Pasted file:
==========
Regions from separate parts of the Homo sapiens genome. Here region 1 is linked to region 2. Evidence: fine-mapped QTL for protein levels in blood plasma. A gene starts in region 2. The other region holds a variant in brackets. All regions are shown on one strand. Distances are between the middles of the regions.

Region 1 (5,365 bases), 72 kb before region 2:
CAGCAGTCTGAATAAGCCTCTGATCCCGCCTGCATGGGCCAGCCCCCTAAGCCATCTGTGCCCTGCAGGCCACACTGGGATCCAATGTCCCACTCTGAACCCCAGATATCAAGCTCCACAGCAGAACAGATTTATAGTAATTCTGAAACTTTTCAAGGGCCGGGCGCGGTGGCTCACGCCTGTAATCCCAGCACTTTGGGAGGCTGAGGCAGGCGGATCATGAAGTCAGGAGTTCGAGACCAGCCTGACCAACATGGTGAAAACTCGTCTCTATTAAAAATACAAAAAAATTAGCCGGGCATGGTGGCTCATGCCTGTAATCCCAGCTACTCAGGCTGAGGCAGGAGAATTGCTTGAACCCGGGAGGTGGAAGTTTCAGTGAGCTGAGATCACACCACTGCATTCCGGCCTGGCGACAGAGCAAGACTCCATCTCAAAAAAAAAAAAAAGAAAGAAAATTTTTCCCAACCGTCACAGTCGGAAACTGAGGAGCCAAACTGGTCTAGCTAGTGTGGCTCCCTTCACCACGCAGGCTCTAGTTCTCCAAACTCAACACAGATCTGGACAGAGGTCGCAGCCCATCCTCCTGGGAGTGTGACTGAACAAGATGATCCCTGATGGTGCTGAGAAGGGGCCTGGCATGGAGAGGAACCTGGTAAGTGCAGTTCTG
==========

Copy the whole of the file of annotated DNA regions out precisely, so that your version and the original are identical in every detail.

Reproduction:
Regions from separate parts of the Homo sapiens genome. Here region 1 is linked to region 2. Evidence: fine-mapped QTL for protein levels in blood plasma. A gene starts in region 2. The other region holds a variant in brackets. All regions are shown on one strand. Distances are between the middles of the regions.

Region 1 (5,365 bases), 72 kb before region 2:
CAGCAGTCTGAATAAGCCTCTGATCCCGCCTGCATGGGCCAGCCCCCTAAGCCATCTGTGCCCTGCAGGCCACACTGGGATCCAATGTCCCACTCTGAACCCCAGATATCAAGCTCCACAGCAGAACAGATTTATAGTAATTCTGAAACTTTTCAAGGGCCGGGCGCGGTGGCTCACGCCTGTAATCCCAGCACTTTGGGAGGCTGAGGCAGGCGGATCATGAAGTCAGGAGTTCGAGACCAGCCTGACCAACATGGTGAAAACTCGTCTCTATTAAAAATACAAAAAAATTAGCCGGGCATGGTGGCTCATGCCTGTAATCCCAGCTACTCAGGCTGAGGCAGGAGAATTGCTTGAACCCGGGAGGTGGAAGTTTCAGTGAGCTGAGATCACACCACTGCATTCCGGCCTGGCGACAGAGCAAGACTCCATCTCAAAAAAAAAAAAAAGAAAGAAAATTTTTCCCAACCGTCACAGTCGGAAACTGAGGAGCCAAACTGGTCTAGCTAGTGTGGCTCCCTTCACCACGCAGGCTCTAGTTCTCCAAACTCAACACAGATCTGGACAGAGGTCGCAGCCCATCCTCCTGGGAGTGTGACTGAACAAGATGATCCCTGATGGTGCTGAGAAGGGGCCTGGCATGGAGAGGAACCTGGTAAGTGCAGTTCTG